“Softcore solipsism” is the name given by Charles Tilly to the work of social historians who take a low-intensity postmodernist approach to theory and research, a kind of “postmodern light.” Although Tilly criticizes this approach in various works, the most explicit is in a book review essay titled “softcore solipsism” (Tilly 1994); see also Tilly (1998, 2008, 2010). I think this phrase is an apt description of much recent archaeological theory.
Solipsism is the philosophical doctrine that the only thing one can be sure exists is one’s own mind. The external world does not exist, or we cannot know that it exists, so only a person’s mind is important. The softcore version admits that the real world exists, but casts doubt on the notion that scholars can generate objective knowledge about that reality (particularly in the past). Everyone has their own views of the ancient past, and who is to decide that one view is better than another? Specifically, the foci of analysis are ideas and mental states. These are what matter in the study of the past.
Tilly’s discussion of softcore solipsism in social history includes these features (Tilly 1994):
- Only mental states are important.
- Avoidance of causality in general, and explicit denial and denigration of the notion that economic phenomena have a causative effect on society and social patterns.
- A linguistic or textual analogy for human experience.
- Statements about past human society are seen as not intersubjectively verifiable.
- Heavy usage of weak verbs and passive voice in writing.
Does this sound familiar? Check out recent archaeological writing on the following topics:
- Identity or identities
- The meaning of material culture
- Agency and practice theory
- Social construction
- Material culture as a text
- Postcolonial and poststructural perspectives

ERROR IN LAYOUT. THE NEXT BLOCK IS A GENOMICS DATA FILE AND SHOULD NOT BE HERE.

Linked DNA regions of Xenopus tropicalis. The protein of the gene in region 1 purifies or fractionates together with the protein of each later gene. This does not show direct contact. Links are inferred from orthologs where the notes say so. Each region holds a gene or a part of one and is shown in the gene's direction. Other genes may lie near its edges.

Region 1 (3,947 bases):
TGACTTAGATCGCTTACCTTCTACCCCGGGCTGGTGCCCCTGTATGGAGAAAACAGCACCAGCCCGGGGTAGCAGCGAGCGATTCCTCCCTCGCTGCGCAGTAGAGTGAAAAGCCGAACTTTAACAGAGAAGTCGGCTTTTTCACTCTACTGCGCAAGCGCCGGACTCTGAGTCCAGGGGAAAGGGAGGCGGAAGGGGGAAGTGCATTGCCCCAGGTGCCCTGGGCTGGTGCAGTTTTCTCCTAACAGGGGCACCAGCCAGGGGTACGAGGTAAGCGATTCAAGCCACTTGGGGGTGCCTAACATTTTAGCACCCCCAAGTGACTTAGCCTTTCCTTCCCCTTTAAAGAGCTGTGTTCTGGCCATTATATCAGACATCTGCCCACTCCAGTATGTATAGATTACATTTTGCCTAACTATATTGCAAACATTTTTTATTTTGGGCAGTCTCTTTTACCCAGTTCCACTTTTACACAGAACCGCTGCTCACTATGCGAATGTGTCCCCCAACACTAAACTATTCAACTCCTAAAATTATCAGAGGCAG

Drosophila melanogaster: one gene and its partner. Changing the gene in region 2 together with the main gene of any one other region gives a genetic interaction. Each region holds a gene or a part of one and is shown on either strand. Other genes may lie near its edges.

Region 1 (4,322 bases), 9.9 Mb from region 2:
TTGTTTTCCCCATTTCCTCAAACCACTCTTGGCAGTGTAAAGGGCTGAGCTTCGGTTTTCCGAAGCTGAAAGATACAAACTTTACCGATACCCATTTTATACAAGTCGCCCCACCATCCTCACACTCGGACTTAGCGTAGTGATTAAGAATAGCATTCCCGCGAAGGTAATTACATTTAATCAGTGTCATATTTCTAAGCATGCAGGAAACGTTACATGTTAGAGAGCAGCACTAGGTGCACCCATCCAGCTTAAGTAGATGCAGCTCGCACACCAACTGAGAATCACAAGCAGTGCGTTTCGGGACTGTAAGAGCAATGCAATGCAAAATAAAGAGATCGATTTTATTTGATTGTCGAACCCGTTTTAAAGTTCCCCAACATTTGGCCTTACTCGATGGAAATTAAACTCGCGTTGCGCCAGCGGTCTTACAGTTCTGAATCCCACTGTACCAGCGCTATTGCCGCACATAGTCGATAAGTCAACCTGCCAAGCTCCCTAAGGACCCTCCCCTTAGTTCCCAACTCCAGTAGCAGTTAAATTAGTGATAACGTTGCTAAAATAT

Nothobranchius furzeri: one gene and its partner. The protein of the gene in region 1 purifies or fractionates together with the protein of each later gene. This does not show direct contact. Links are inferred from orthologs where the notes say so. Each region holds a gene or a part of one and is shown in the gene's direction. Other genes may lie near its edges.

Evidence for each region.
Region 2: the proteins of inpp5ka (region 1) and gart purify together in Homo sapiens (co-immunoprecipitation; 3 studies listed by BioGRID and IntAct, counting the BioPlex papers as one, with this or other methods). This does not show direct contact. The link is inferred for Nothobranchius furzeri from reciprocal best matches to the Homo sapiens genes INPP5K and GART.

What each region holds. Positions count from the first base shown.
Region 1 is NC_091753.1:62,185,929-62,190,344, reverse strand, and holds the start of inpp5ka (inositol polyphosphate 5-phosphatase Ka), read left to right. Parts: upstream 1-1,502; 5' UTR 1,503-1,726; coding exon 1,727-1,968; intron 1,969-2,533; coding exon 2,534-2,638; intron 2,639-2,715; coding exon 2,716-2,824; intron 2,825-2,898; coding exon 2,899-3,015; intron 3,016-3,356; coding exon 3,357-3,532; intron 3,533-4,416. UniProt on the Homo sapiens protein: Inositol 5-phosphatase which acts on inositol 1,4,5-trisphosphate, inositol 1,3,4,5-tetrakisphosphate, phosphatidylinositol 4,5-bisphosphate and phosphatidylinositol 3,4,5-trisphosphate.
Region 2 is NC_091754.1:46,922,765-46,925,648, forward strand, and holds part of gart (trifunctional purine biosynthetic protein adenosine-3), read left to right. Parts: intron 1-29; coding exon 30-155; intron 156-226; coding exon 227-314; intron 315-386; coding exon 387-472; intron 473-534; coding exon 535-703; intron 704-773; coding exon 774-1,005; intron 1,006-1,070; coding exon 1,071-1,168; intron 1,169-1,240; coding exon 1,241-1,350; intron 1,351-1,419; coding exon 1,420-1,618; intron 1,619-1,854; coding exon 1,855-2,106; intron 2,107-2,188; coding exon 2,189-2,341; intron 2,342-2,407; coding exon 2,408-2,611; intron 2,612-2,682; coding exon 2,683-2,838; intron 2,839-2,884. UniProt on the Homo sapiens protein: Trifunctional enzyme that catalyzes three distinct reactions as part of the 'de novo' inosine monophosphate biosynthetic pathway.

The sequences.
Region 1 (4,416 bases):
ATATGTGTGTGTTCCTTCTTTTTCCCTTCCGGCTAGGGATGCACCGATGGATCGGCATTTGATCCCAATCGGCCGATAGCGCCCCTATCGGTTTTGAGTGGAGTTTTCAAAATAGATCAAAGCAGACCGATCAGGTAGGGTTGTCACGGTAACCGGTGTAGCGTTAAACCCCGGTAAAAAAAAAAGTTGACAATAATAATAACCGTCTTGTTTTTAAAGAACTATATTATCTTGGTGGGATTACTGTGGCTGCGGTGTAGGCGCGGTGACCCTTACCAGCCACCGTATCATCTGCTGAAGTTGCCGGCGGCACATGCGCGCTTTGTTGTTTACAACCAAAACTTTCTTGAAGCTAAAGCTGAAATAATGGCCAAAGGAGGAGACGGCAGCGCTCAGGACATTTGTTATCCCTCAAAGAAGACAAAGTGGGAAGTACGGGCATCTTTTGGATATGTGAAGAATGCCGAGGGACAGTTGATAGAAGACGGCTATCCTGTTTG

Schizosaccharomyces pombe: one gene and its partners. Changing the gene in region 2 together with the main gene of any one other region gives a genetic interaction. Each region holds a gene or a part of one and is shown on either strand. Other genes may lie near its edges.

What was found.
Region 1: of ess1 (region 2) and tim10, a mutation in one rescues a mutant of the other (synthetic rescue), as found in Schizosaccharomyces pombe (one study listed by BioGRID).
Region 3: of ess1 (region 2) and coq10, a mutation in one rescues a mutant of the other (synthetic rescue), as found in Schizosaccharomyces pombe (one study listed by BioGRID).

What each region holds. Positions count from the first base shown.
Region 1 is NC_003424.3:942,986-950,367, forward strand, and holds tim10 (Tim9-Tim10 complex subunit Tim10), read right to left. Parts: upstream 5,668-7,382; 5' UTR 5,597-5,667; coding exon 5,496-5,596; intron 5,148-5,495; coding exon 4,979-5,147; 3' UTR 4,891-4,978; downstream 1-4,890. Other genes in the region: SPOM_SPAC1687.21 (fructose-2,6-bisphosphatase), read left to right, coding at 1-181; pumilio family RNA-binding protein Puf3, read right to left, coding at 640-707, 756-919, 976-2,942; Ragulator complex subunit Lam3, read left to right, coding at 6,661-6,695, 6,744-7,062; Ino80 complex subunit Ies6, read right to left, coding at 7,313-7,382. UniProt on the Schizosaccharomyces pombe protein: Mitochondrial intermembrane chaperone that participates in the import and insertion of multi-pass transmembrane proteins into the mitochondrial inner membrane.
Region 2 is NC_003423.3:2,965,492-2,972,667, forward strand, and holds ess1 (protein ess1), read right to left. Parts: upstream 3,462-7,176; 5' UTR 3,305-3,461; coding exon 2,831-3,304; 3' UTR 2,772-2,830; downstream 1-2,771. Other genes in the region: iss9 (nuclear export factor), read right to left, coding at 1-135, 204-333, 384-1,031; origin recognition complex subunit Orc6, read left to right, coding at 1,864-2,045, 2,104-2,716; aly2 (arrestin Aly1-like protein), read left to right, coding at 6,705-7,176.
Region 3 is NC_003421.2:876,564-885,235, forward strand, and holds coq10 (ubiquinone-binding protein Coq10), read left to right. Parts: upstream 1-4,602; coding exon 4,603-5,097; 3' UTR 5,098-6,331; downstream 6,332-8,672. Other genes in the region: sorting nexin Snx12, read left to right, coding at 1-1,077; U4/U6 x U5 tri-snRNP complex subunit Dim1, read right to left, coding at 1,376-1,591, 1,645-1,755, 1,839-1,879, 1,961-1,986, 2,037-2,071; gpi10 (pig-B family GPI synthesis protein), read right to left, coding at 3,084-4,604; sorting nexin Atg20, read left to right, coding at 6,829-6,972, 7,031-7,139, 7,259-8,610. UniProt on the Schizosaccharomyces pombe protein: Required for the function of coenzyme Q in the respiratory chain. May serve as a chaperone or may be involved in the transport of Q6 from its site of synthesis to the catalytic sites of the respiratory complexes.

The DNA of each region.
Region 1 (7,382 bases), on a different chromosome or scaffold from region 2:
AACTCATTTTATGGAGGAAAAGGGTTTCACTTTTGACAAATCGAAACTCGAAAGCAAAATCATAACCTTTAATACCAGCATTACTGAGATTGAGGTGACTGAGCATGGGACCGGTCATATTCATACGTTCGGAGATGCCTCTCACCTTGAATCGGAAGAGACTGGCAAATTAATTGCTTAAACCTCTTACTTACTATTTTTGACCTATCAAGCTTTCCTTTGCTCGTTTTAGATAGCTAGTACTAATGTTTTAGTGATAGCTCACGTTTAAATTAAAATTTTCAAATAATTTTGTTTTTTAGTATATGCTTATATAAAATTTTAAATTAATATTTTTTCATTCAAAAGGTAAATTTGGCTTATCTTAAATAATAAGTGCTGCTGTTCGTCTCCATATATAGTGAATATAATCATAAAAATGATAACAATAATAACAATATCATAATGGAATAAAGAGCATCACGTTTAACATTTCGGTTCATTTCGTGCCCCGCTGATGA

I am not saying that every archaeological work that deals with one or more of these themes can be categorized as softcore solipsism. But if the shoe fits….
Sometimes I take a relativist perspective on things like archaeological softcore solipsism. If people want to talk about this stuff, that’s fine; it doesn’t prevent more materialist and empirically-minded archaeologists from doing our work. This is the way I phrase my distaste for high-level social theory in my urban theory paper (Smith 2011). If archaeologists want to run around quoting Giddens and Bourdieu in every other sentence, that is fine, but this kind of theory is not at all necessary for doing explanatory analyses of past societies. It may make people feel good, but it will not move research forward.
At other times I get more alarmed by softcore solipsism. It seems to have hijacked a whole generation of archaeologists, who have been diverted from the hard work of empirical documentation and causal explanation of past societies and their changes. Too many smart archaeologists spend their time trying to figure out clever new ways to guess at past mental states, instead of devising new methodological and epistemological approaches to generate reliable empirical knowledge about the past. Too many archaeologists want to deconstruct or "problmatize" knowledge of the past, rather than building and accumulating knowledge. When postmodernism hit the academy many disciplines dealt with it and moved on, whereas anthropology and archaeology got stuck in the mud, and are still struggling to get out. I think this has seriously harmed the discipline of archaeology. I have found in Charles Tilly's work a strong direction forward for archaeology as a comparative, historical, and materialist social science. Check out his work.
2011 Empirical Urban Theory for Archaeologists. Journal of Archaeological Method and Theory 18:167-192.
1998 Durable Inequality. University of California Press, Berkeley.
2008 Explaining Social Processes. Paradigm Publishers, Boulder, CO.
2010 Mechanisms of the Middle Range. In Robert K. Merton: Sociology of Science and Sociological Explanation, edited by Craig Calhoun, pp. 54-62. Columbia University Press, New York.